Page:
Clemmons Family Farm

A Sense of Place

Charlotte, VT   |  CLEMMONSFAMILYFARM.ORG

Mission

We honor the legacy of Jackson and Lydia Clemmons, and are centered at a 148-acre historic working farm that is one of the 0.4% of farms in the US that remain African American owned.  Our Mission: 1. PRESERVE and maintain the Clemmons farm in Charlotte, Vermont as an educational prototype, and a model for preserving other African-American owned agricultural land, cultural and heritage assets in the U.S. 2. EMPOWER a growing network of Vermont's Black artists and culture bearers with opportunities for professional development, advocacy, visibility, networking, paid engagements, collective healing, and a safe haven for creativity that helps them to thrive; and 3. BUILD a loving and supportive multicultural community around African-American/African diaspora history, arts and culture.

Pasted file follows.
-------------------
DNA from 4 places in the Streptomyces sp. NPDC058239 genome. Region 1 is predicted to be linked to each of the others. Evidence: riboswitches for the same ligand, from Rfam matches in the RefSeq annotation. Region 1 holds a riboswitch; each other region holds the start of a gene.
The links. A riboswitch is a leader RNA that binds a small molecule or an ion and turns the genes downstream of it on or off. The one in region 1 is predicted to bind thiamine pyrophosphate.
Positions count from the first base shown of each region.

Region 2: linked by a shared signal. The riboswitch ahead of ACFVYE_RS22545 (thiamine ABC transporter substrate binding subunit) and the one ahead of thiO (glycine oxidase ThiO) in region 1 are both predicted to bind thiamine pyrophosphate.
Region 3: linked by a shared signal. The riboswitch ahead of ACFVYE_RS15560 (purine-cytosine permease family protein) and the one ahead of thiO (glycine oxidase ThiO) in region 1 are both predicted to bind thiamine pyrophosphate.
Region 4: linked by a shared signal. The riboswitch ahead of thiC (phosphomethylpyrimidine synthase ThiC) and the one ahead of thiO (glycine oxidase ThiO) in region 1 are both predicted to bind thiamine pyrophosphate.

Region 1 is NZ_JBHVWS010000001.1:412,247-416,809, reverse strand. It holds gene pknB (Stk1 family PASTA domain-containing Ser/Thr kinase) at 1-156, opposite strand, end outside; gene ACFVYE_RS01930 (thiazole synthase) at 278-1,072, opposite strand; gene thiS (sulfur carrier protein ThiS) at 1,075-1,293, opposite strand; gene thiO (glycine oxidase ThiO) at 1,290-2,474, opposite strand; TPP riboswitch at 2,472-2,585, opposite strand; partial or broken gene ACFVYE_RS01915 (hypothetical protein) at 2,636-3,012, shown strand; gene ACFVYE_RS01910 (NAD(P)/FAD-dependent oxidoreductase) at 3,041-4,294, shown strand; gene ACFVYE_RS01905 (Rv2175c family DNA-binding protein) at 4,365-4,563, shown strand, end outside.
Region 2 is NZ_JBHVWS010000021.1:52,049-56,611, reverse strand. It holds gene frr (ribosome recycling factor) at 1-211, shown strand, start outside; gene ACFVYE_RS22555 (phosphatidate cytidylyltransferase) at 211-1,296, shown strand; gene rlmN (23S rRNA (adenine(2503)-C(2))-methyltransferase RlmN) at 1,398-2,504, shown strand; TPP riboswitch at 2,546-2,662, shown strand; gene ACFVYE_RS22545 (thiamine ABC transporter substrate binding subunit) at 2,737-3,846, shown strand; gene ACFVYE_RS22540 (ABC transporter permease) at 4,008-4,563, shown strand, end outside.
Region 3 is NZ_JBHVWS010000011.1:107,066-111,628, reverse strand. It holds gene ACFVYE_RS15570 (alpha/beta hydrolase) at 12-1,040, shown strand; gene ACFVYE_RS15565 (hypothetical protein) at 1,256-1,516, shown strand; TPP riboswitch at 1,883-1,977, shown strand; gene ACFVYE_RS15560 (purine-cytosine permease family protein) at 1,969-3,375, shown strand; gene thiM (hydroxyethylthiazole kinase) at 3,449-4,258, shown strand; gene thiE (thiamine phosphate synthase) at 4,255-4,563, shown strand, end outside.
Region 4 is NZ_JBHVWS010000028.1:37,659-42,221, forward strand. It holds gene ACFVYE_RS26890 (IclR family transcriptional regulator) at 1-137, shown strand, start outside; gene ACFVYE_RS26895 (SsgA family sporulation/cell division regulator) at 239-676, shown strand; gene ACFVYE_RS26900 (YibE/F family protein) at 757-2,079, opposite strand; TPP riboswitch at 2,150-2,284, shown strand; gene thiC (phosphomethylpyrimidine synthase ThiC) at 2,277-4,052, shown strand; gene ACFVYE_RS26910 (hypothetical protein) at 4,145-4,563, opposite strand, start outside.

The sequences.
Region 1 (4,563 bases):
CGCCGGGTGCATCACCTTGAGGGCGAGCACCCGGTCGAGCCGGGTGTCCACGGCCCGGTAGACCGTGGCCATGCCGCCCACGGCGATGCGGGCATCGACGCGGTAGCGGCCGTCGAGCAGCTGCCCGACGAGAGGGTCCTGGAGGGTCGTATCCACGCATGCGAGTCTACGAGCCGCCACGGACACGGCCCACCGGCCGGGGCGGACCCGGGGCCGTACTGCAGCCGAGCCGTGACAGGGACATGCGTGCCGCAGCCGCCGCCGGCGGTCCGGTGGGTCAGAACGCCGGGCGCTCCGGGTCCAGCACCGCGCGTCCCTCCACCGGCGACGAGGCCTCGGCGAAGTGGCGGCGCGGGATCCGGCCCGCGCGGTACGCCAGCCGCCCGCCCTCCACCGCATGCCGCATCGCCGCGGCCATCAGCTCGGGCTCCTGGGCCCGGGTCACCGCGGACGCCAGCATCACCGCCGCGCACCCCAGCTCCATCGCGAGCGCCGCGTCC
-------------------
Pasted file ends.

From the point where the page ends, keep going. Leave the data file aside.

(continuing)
Ruling year info

2019

Principal Officer

Lydia Clemmons

Main address

2213 Greenbush Rd

Charlotte, VT 05445 USA

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EIN

84-2314023

NTEE code info

Arts, Cultural Organizations - Multipurpose (A20)

Community Improvement, Capacity Building N.E.C. (S99)

IRS filing requirement

This organization is required to file an IRS Form 990 or 990-EZ.

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Communication

Programs and results

What we aim to solve

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Our programs

SOURCE: Self-reported by organization

What are the organization's current programs, how do they measure success, and who do the programs serve?